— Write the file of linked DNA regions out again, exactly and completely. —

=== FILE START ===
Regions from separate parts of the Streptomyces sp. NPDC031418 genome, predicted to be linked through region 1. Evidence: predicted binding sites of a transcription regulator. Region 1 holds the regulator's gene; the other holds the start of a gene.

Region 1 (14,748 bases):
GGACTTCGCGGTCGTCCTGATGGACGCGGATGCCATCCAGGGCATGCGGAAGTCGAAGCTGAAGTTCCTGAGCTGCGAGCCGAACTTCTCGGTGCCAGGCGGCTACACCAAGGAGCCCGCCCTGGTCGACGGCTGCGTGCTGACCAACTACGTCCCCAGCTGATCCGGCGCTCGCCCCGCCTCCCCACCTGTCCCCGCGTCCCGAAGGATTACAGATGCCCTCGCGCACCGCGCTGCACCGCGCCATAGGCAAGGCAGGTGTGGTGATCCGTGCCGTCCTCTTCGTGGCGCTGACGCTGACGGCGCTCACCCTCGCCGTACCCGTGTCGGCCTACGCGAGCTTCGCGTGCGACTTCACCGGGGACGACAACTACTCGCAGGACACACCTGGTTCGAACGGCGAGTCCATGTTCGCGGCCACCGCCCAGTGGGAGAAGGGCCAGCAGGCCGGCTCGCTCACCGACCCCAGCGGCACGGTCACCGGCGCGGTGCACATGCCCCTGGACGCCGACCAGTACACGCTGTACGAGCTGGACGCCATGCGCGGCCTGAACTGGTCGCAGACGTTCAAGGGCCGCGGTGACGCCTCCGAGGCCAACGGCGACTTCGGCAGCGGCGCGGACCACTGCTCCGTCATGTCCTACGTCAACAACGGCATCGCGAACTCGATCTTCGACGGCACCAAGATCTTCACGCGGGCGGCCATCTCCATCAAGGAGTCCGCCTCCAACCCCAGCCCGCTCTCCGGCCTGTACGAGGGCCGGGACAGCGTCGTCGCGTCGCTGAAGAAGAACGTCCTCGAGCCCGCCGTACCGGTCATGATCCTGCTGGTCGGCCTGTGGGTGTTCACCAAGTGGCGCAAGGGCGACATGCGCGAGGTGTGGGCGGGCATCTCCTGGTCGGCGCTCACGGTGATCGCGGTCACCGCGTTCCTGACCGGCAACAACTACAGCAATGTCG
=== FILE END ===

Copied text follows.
Regions from separate parts of the Streptomyces sp. NPDC031418 genome, predicted to be linked through region 1. Evidence: predicted binding sites of a transcription regulator. Region 1 holds the regulator's gene; the other holds the start of a gene.

Region 1 (14,748 bases):
GGACTTCGCGGTCGTCCTGATGGACGCGGATGCCATCCAGGGCATGCGGAAGTCGAAGCTGAAGTTCCTGAGCTGCGAGCCGAACTTCTCGGTGCCAGGCGGCTACACCAAGGAGCCCGCCCTGGTCGACGGCTGCGTGCTGACCAACTACGTCCCCAGCTGATCCGGCGCTCGCCCCGCCTCCCCACCTGTCCCCGCGTCCCGAAGGATTACAGATGCCCTCGCGCACCGCGCTGCACCGCGCCATAGGCAAGGCAGGTGTGGTGATCCGTGCCGTCCTCTTCGTGGCGCTGACGCTGACGGCGCTCACCCTCGCCGTACCCGTGTCGGCCTACGCGAGCTTCGCGTGCGACTTCACCGGGGACGACAACTACTCGCAGGACACACCTGGTTCGAACGGCGAGTCCATGTTCGCGGCCACCGCCCAGTGGGAGAAGGGCCAGCAGGCCGGCTCGCTCACCGACCCCAGCGGCACGGTCACCGGCGCGGTGCACATGCCCCTGGACGCCGACCAGTACACGCTGTACGAGCTGGACGCCATGCGCGGCCTGAACTGGTCGCAGACGTTCAAGGGCCGCGGTGACGCCTCCGAGGCCAACGGCGACTTCGGCAGCGGCGCGGACCACTGCTCCGTCATGTCCTACGTCAACAACGGCATCGCGAACTCGATCTTCGACGGCACCAAGATCTTCACGCGGGCGGCCATCTCCATCAAGGAGTCCGCCTCCAACCCCAGCCCGCTCTCCGGCCTGTACGAGGGCCGGGACAGCGTCGTCGCGTCGCTGAAGAAGAACGTCCTCGAGCCCGCCGTACCGGTCATGATCCTGCTGGTCGGCCTGTGGGTGTTCACCAAGTGGCGCAAGGGCGACATGCGCGAGGTGTGGGCGGGCATCTCCTGGTCGGCGCTCACGGTGATCGCGGTCACCGCGTTCCTGACCGGCAACAACTACAGCAATGTCG